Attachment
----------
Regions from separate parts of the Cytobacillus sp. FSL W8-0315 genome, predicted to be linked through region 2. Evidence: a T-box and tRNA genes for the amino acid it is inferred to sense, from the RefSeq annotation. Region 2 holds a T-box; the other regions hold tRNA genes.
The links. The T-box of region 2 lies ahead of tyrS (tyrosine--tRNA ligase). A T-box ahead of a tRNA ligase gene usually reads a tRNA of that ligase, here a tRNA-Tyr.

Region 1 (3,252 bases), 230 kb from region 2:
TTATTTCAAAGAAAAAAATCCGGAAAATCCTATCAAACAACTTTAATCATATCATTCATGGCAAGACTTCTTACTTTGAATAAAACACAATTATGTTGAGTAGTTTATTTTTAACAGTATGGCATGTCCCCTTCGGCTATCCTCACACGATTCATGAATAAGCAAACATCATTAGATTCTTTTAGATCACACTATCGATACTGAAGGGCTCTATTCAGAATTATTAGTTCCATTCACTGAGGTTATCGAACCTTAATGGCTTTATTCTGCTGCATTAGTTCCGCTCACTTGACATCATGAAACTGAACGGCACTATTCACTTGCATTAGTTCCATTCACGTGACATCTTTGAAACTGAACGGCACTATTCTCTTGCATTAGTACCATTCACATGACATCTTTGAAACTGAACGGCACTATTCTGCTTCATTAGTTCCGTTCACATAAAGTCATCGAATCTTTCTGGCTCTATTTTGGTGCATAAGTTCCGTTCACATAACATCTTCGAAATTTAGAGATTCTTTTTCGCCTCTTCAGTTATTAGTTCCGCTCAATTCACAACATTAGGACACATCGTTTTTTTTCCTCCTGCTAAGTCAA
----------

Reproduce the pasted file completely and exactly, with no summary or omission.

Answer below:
Regions from separate parts of the Cytobacillus sp. FSL W8-0315 genome, predicted to be linked through region 2. Evidence: a T-box and tRNA genes for the amino acid it is inferred to sense, from the RefSeq annotation. Region 2 holds a T-box; the other regions hold tRNA genes.
The links. The T-box of region 2 lies ahead of tyrS (tyrosine--tRNA ligase). A T-box ahead of a tRNA ligase gene usually reads a tRNA of that ligase, here a tRNA-Tyr.

Region 1 (3,252 bases), 230 kb from region 2:
TTATTTCAAAGAAAAAAATCCGGAAAATCCTATCAAACAACTTTAATCATATCATTCATGGCAAGACTTCTTACTTTGAATAAAACACAATTATGTTGAGTAGTTTATTTTTAACAGTATGGCATGTCCCCTTCGGCTATCCTCACACGATTCATGAATAAGCAAACATCATTAGATTCTTTTAGATCACACTATCGATACTGAAGGGCTCTATTCAGAATTATTAGTTCCATTCACTGAGGTTATCGAACCTTAATGGCTTTATTCTGCTGCATTAGTTCCGCTCACTTGACATCATGAAACTGAACGGCACTATTCACTTGCATTAGTTCCATTCACGTGACATCTTTGAAACTGAACGGCACTATTCTCTTGCATTAGTACCATTCACATGACATCTTTGAAACTGAACGGCACTATTCTGCTTCATTAGTTCCGTTCACATAAAGTCATCGAATCTTTCTGGCTCTATTTTGGTGCATAAGTTCCGTTCACATAACATCTTCGAAATTTAGAGATTCTTTTTCGCCTCTTCAGTTATTAGTTCCGCTCAATTCACAACATTAGGACACATCGTTTTTTTTCCTCCTGCTAAGTCAA